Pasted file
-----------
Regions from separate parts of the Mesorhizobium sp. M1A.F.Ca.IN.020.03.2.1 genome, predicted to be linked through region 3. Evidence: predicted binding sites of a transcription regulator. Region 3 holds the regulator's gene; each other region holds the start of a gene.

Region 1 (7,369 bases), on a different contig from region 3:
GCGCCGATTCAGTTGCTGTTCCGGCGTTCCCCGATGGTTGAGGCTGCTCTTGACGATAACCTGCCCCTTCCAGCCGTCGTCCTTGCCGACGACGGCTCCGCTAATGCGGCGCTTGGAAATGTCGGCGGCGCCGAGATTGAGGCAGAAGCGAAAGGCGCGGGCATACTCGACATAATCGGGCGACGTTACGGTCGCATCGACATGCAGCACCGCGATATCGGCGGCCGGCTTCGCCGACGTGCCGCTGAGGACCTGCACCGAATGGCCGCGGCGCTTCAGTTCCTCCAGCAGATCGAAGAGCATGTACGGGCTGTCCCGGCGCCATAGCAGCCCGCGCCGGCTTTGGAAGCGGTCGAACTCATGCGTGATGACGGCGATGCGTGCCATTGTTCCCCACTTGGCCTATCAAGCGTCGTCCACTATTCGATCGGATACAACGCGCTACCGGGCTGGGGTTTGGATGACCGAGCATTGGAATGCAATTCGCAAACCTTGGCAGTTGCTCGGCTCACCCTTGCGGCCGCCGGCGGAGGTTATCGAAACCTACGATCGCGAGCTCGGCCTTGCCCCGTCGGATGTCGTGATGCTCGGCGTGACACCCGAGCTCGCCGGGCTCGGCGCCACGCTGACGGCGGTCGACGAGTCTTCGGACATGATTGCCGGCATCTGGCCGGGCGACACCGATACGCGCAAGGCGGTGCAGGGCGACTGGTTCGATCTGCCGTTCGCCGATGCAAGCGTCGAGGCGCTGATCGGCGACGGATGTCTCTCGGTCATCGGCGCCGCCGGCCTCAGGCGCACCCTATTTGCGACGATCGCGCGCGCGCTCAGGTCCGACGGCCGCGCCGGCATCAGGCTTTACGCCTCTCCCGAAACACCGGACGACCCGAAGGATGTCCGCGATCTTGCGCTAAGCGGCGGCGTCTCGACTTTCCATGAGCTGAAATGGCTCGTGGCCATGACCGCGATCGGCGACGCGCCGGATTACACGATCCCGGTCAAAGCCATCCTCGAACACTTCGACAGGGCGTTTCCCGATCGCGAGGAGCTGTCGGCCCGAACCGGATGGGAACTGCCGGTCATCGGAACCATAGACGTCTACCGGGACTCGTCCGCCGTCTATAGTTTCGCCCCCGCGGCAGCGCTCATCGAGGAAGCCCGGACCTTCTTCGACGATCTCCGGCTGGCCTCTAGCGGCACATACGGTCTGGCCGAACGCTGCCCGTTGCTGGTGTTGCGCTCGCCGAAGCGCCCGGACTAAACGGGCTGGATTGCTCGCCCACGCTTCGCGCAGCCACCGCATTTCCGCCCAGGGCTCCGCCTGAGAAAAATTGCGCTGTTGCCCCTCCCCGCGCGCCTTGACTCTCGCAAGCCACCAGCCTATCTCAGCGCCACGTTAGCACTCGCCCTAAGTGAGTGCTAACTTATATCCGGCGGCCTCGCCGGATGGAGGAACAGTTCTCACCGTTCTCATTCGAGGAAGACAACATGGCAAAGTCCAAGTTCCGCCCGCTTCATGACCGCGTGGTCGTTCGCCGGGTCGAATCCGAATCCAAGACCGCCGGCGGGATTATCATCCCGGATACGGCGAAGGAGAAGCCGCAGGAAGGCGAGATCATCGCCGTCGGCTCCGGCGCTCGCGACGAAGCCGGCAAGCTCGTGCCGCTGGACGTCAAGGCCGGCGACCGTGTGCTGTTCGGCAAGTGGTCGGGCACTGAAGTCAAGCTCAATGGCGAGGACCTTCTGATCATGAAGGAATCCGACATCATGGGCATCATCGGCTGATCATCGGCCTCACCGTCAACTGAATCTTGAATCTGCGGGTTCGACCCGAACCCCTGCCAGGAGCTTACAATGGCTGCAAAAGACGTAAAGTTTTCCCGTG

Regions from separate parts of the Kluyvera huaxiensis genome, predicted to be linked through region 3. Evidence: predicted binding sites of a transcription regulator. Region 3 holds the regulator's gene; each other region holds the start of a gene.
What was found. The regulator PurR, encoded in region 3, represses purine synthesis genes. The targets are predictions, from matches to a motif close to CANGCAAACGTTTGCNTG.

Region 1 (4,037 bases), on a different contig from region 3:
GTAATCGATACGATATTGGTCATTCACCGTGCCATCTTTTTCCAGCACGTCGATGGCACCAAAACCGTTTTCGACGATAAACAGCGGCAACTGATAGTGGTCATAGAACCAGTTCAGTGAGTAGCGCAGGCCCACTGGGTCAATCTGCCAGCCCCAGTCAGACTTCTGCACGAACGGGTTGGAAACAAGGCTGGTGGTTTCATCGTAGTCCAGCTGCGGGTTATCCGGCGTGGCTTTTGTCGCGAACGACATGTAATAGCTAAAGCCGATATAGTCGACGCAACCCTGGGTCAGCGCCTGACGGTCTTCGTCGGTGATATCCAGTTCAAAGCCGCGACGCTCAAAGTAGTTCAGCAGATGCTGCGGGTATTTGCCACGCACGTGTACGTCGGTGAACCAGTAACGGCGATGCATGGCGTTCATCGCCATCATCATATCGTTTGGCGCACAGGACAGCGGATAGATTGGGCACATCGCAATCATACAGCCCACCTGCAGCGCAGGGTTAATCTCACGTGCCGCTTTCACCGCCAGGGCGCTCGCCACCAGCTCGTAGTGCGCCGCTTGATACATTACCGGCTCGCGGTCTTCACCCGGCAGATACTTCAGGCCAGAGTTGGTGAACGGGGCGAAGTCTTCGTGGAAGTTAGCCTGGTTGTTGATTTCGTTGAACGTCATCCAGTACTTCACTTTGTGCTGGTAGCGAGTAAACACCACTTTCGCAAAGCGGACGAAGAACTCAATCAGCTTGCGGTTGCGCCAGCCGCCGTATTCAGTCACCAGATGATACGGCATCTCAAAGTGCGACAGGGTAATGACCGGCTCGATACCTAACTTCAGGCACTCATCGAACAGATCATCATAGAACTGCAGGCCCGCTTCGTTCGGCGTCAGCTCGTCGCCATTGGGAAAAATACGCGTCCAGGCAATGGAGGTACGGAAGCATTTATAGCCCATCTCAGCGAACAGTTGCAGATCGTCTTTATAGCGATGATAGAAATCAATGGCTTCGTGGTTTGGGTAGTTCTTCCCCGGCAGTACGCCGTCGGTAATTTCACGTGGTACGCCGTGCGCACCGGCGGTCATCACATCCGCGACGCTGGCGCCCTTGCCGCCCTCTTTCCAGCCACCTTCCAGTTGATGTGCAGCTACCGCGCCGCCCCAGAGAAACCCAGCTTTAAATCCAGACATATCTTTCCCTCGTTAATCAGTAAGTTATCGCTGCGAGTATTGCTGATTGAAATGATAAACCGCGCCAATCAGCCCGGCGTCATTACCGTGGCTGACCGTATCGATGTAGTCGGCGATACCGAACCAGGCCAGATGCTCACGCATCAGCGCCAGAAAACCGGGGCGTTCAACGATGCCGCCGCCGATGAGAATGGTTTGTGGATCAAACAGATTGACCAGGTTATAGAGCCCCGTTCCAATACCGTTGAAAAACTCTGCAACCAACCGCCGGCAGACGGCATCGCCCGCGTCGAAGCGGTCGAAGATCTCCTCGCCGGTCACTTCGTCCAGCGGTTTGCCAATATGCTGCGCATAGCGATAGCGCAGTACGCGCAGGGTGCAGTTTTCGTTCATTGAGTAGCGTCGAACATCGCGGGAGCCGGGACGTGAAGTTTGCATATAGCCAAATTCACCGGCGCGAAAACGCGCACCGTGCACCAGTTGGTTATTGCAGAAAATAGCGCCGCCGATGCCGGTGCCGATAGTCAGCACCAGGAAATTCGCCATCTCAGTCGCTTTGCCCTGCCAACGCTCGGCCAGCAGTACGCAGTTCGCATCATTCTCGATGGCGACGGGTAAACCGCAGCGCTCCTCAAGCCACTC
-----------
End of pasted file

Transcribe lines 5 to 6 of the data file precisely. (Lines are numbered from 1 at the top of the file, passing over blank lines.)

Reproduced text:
What was found. The regulator PurR, encoded in region 3, represses purine synthesis genes. The targets are predictions, from matches to a motif close to CANGCAAACGTTTGCNTG.

Region 1 (4,037 bases), on a different contig from region 3: